VIRGINIA AVENUE PARK — Santa Monica residents got an opportunity to comment on the largest development project currently proposed within the city limits on Wednesday, and most who attended the meeting held at Virginia Avenue Park used it as a chance to vent.

While the meeting was technically called to help guide analysts’ who will work on the project’s environmental review, speakers hammered home their concerns that the project, proposed by Texas-based developer Hines, would worsen traffic and erode the quality of life for locals.

Known as the Bergamot Transit Village, it would add nearly 1 million square feet of office, residential and retail space at Olympic Boulevard between 26th and Stewart streets, just north of the Bergamot Arts Center and the future site of an Expo light rail stop.

A vacant factory formerly operated by Paper Mate would be demolished to make room for the development.

At the meeting Wednesday night, a frequently repeated concern was that the project is just one of about 10 other development proposals on the east side of Santa Monica and in nearby West Los Angeles that together could have drastic impacts.

“It seems that everything is cascading right now with all of the projects that are proposed,” said Pico Neighborhood resident Steve Kandell. “I can’t even imagine what it will be like if these projects are built. You might as well just bunker down and grow your own food because it’s just going to be impossible to get around the neighborhood.”

The Hines project would add 1,961 new parking spaces — a prospect many attendees said would lead to more traffic in an area already known for gridlock. Several speakers said the parking allotment should be greatly scaled back in order to encourage employees and residents of the proposed development to use alternate modes of transportation.

“If you want less traffic, you have to have less parking spaces,” said Barbara Filet, a Santa Monica resident and a member of the group Spoke, which advocates for improvements to bicycle infrastructure.

The Environmental Impact Report (EIR) will include analysis of two project concepts, one that envisions 556,573 square feet of creative arts office space with 344 residential units, and another that envisions 420,919 square feet of office space with 488 residential units.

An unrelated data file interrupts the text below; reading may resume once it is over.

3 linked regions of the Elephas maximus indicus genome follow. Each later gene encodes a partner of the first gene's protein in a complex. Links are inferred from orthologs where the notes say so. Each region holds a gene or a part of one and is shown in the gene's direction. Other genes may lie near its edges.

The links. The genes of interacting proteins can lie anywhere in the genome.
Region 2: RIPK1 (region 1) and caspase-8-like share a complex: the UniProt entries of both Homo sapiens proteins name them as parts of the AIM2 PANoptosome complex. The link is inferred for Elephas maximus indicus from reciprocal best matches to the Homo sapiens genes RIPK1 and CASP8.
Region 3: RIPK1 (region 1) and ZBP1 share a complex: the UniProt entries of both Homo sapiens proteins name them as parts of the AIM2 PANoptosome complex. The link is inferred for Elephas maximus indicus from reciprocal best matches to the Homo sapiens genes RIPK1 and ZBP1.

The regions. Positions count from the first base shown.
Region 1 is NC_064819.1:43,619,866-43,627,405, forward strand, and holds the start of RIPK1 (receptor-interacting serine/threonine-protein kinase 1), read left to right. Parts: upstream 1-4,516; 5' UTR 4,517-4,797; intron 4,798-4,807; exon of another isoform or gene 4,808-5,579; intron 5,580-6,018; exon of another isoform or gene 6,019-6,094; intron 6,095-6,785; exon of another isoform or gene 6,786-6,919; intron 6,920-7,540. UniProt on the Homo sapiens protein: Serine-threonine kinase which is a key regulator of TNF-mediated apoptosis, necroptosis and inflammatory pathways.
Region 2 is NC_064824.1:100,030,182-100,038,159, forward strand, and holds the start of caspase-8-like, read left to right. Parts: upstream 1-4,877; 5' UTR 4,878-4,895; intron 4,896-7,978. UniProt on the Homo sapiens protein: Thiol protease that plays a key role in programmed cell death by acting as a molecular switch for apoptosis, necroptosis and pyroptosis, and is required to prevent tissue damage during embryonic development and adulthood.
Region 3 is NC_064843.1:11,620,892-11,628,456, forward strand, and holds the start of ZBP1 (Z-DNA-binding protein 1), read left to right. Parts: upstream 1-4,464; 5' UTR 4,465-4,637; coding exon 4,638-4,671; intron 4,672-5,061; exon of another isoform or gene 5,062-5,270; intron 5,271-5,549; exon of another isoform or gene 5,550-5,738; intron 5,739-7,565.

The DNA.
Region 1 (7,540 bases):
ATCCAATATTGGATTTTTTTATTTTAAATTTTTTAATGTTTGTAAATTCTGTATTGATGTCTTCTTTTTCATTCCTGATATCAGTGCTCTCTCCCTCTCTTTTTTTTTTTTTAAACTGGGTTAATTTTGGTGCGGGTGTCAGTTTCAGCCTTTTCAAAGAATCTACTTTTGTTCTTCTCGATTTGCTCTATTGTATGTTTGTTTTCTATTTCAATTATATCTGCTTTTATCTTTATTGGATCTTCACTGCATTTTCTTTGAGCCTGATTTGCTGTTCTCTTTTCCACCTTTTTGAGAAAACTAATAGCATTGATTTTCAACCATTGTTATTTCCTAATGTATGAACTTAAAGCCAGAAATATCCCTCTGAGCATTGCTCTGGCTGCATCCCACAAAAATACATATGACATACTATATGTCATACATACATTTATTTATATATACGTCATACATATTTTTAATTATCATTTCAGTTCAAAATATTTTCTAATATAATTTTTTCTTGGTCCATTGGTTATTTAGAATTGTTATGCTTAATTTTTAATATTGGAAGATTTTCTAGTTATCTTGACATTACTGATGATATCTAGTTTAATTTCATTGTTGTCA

The sheer scale of the project, which could be as tall as 81 feet, was the major concern for several speakers.

“We have to get together and stop these things,” said Howard Meibach. “This city has been taken over by developers.”

A call to the attorney representing Hines, Chris Harding, was not returned by deadline on Thursday.

Jing Yeo, the City Hall planner handling the Hines project, pointed out the project design is in flux and could be significantly revised by the time it comes before the Planning Commission and City Council late next year for final approval.

But she said City Hall is not satisfied with the initial plans.

“It’s not meeting, I think, the expectations of what people had anticipated when the vision was developed for the LUCE,” she said, referencing the recently adopted general plan update known as the Land Use and Circulation Element.

But despite the nearly 2,000 parking spots included in the early-stage plans for the project, Yeo said it’s possible the proposal could be in-line with City Hall’s goal that new developments create no net new car trips, because of an aggressive transportation demand management program.

Yeo said the EIR will include an analysis of impacts in context of other planned projects nearby.

City Hall has already approved one office project in the vicinity of the Hines project, an office complex on city land for bio-tech firm Agensys. Other proposals include the Paseo Nebraska mixed-use project, the New Roads School expansion, the Colorado Creative Studio Project, the Roberts Business Center and a plan to replace the Village Trailer Park with a mixed-use development.

The EIR on the Hines proposal is scheduled to be released by summer.

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